July 29, 2014 § 1 Comment
Someone approached me on Twitter a few days ago with some questions about MAPSS. We had a short email exchange recently that I thought I’d share on here in case other incoming MAPSS students are interested in learning about my experience there. This is, obviously, just one anecdote about what MAPSS is like, but hopefully readers can gather some insights to inform their decisions or expectations.
1. If you don’t mind being frank, when and why did you decide not to pursue a PhD?
2. Did you have a significant quant background before attending MAPSS? I also come from a Poli Sci/Poli Theory background…I was wondering how abrupt and difficult the transition was to more quant-oriented courses.
3. What is your experience of U Chicago’s career services and alumni network? Did you avail yourself of those connections?
4. What was your time at MAPSS like? Did you involve yourself in extracurriculars at all? Did you socialize a great deal with your MAPSS Cohort?
5. Do you have any tips or recommendations regarding the MAPSS experience that you would impart to someone beginning the program?
July 22, 2014 § Leave a comment
I ran across a lot of chatter about Soylent today, around the internet and with my friends. I’m curious about the stuff, but I think there is something sort of troubling about the very idea too.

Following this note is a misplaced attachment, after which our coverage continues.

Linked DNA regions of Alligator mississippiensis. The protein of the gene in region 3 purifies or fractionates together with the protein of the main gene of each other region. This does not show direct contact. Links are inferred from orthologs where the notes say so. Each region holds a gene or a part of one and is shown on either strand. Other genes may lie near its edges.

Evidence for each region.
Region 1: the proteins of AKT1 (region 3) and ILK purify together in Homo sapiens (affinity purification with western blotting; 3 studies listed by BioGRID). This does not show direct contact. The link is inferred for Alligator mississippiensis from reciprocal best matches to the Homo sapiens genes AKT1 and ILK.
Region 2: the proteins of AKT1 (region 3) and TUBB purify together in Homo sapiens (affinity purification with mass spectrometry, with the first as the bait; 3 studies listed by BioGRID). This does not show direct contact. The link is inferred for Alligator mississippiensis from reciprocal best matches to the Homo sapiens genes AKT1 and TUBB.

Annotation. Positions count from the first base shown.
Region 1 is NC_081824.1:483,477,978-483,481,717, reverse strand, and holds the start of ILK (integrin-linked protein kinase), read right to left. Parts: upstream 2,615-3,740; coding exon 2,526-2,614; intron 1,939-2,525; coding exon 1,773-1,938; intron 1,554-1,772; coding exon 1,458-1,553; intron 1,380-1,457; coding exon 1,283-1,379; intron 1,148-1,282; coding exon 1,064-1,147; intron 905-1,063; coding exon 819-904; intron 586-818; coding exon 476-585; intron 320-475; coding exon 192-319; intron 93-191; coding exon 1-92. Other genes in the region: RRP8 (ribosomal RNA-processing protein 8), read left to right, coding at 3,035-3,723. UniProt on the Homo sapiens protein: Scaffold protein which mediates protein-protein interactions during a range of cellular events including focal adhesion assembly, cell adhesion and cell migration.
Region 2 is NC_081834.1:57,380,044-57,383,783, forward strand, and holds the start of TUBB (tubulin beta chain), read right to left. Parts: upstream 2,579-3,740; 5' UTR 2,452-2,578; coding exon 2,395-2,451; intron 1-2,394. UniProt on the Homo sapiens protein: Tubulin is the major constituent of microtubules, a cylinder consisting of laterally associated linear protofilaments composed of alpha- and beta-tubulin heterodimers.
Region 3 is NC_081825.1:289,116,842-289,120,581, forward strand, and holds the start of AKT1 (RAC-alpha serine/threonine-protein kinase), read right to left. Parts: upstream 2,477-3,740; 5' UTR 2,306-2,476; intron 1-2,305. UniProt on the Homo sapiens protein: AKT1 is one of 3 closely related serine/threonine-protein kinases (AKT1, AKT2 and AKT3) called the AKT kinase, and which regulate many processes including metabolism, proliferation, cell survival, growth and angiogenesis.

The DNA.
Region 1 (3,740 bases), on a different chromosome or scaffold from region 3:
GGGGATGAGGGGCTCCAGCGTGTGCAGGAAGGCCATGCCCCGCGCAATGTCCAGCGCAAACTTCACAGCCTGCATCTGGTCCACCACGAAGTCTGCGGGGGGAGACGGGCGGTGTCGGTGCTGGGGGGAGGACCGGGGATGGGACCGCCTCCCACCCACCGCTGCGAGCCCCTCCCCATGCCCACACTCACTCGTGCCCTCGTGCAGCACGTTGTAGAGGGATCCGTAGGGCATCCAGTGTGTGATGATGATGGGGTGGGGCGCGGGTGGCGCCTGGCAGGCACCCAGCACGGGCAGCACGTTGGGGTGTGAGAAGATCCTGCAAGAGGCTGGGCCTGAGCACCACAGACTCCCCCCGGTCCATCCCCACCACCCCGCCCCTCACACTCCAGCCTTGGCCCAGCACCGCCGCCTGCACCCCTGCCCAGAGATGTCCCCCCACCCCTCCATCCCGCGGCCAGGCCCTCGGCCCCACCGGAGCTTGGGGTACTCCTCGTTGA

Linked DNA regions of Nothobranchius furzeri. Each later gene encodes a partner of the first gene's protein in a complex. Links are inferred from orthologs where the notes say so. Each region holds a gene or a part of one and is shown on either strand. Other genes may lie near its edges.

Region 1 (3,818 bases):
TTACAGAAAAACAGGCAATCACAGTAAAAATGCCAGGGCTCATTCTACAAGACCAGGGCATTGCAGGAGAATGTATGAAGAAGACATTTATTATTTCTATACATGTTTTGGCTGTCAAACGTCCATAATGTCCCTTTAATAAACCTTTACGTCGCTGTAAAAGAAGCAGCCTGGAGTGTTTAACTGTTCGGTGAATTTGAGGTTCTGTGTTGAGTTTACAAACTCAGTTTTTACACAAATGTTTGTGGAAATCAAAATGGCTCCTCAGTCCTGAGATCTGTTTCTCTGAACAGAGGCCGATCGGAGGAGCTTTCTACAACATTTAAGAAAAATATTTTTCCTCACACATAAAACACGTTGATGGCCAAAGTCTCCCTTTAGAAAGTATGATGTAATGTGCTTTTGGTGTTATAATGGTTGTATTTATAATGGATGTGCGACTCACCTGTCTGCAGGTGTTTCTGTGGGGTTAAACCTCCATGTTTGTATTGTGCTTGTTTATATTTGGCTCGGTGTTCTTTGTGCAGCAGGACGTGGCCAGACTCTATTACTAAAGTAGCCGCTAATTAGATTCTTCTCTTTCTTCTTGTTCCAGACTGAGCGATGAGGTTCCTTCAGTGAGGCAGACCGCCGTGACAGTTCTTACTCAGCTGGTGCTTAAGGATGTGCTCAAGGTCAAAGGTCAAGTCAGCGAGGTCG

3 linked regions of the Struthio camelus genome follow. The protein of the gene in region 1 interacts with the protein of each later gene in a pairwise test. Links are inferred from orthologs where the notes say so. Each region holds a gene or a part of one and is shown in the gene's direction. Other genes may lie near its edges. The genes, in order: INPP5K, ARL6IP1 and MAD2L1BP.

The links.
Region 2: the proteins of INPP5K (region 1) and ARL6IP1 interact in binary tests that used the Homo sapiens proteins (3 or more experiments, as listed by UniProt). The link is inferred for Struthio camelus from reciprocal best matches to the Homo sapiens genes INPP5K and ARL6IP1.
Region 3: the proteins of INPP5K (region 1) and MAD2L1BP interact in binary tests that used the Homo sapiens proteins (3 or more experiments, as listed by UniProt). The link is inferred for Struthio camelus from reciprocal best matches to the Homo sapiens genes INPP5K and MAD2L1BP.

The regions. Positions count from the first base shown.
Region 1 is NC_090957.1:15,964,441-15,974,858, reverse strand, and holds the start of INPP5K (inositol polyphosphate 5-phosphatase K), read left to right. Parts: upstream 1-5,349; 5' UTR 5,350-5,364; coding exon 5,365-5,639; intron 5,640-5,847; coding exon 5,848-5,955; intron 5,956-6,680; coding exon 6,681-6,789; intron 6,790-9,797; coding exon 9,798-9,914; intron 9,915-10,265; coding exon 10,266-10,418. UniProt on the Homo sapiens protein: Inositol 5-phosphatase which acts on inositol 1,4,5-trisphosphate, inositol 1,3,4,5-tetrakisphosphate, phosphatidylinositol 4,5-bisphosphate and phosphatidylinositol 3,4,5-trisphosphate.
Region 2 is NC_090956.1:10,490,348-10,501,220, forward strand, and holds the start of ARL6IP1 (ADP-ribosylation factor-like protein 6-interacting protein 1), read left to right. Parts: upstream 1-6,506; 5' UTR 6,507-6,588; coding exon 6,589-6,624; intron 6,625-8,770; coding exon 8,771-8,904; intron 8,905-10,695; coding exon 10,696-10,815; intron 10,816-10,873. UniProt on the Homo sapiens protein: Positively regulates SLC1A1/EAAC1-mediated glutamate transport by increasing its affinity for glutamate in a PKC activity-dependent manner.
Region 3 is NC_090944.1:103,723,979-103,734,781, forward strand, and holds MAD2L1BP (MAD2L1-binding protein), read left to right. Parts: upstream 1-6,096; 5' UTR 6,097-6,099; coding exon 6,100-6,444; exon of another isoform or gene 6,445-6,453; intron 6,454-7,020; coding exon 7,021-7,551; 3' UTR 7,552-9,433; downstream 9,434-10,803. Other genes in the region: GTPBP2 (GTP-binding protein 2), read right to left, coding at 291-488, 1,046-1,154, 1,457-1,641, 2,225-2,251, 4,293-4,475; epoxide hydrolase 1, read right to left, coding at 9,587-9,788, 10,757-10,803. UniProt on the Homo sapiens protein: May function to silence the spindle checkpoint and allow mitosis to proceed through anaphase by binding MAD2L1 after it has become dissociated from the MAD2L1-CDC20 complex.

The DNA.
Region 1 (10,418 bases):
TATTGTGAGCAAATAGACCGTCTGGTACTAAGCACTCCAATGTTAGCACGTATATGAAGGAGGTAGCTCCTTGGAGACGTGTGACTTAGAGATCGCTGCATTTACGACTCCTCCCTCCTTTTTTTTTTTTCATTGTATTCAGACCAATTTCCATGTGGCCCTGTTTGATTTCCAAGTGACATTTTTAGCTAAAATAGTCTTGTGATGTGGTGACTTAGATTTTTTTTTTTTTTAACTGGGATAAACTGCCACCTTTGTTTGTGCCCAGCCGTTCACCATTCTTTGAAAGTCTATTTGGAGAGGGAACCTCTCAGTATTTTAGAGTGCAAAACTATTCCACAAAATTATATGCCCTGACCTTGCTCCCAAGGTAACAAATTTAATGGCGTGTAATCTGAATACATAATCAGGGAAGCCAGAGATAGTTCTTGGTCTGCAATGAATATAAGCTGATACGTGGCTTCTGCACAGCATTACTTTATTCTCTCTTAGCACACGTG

Firstly, I love food a lot. So I mostly consider Soylent an affront to my personal and emotional attachment to experiencing food. I mean, I’m mostly joking, but I’m also sort of serious.
I also understand that Soylent is meant to serve as a supplement for people who find taking time out of their day to prepare, obtain and consume food annoying. The fact that Soylent was created by, is being championed by, and largely funded by the tech community is not coincidence. Tech, in my ways, infantilizes its members. There are many fantasies in tech that culminate with an engineer or coder being some sort of hyper-efficient programmer, only capable of one thing. The fact that major tech companies offer to do your laundry, feed you on site and give you a ride from home to work is not unrelated. There is some ideal at work underneath all of this that when you were young your parents took care of all these needs and now your company (your new parent) can take care of it. It might be a stretch, but a beige, tasteless substance that meets your every nutritional need is not too far from what your mother provides for you after birth.